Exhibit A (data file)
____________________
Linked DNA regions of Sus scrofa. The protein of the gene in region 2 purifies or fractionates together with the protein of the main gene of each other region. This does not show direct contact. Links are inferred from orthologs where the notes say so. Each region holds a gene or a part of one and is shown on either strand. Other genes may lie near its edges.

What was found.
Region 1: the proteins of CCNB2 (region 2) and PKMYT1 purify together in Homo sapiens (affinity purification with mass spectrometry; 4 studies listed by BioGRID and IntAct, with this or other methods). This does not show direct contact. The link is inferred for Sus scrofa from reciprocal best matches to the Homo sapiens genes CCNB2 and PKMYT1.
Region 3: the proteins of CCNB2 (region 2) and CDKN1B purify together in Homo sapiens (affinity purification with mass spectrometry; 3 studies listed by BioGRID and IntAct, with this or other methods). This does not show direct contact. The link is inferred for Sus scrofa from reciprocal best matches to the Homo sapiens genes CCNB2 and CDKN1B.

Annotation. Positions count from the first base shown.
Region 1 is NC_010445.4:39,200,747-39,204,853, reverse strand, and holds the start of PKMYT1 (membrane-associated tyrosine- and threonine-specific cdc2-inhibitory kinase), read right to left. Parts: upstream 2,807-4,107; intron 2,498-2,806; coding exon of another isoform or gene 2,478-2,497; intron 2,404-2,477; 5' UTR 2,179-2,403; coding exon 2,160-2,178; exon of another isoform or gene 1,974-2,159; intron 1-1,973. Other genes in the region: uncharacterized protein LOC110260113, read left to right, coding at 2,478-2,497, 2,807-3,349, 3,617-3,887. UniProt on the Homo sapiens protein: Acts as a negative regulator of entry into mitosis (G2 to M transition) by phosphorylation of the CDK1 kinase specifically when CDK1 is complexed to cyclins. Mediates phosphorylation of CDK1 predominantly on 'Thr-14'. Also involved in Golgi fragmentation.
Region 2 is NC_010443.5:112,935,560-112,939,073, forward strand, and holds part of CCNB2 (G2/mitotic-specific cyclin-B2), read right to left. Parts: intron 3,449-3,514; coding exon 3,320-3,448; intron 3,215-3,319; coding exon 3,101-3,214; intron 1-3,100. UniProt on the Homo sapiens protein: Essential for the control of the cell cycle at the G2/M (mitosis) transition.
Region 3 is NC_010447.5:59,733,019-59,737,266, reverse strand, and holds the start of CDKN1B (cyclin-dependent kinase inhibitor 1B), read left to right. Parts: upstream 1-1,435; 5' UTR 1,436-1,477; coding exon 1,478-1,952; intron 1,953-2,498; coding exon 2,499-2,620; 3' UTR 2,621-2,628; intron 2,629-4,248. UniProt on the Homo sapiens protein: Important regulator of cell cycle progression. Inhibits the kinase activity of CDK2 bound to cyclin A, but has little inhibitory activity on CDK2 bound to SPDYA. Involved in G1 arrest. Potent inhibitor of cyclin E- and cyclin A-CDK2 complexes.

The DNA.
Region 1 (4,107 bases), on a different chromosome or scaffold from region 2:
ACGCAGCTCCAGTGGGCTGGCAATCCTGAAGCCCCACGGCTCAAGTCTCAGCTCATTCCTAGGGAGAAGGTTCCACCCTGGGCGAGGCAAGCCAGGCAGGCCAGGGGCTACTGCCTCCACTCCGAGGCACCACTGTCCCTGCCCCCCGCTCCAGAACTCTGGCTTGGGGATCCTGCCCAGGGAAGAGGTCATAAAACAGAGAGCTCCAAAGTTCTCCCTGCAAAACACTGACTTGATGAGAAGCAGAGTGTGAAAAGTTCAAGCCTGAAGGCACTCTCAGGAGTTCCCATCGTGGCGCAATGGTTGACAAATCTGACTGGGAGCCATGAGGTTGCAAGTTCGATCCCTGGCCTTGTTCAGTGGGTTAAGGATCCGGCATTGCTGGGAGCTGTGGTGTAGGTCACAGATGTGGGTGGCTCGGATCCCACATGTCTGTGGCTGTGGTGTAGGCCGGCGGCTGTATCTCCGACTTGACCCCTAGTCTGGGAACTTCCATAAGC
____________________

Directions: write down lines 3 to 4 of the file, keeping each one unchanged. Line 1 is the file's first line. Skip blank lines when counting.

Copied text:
Region 1: the proteins of CCNB2 (region 2) and PKMYT1 purify together in Homo sapiens (affinity purification with mass spectrometry; 4 studies listed by BioGRID and IntAct, with this or other methods). This does not show direct contact. The link is inferred for Sus scrofa from reciprocal best matches to the Homo sapiens genes CCNB2 and PKMYT1.
Region 3: the proteins of CCNB2 (region 2) and CDKN1B purify together in Homo sapiens (affinity purification with mass spectrometry; 3 studies listed by BioGRID and IntAct, with this or other methods). This does not show direct contact. The link is inferred for Sus scrofa from reciprocal best matches to the Homo sapiens genes CCNB2 and CDKN1B.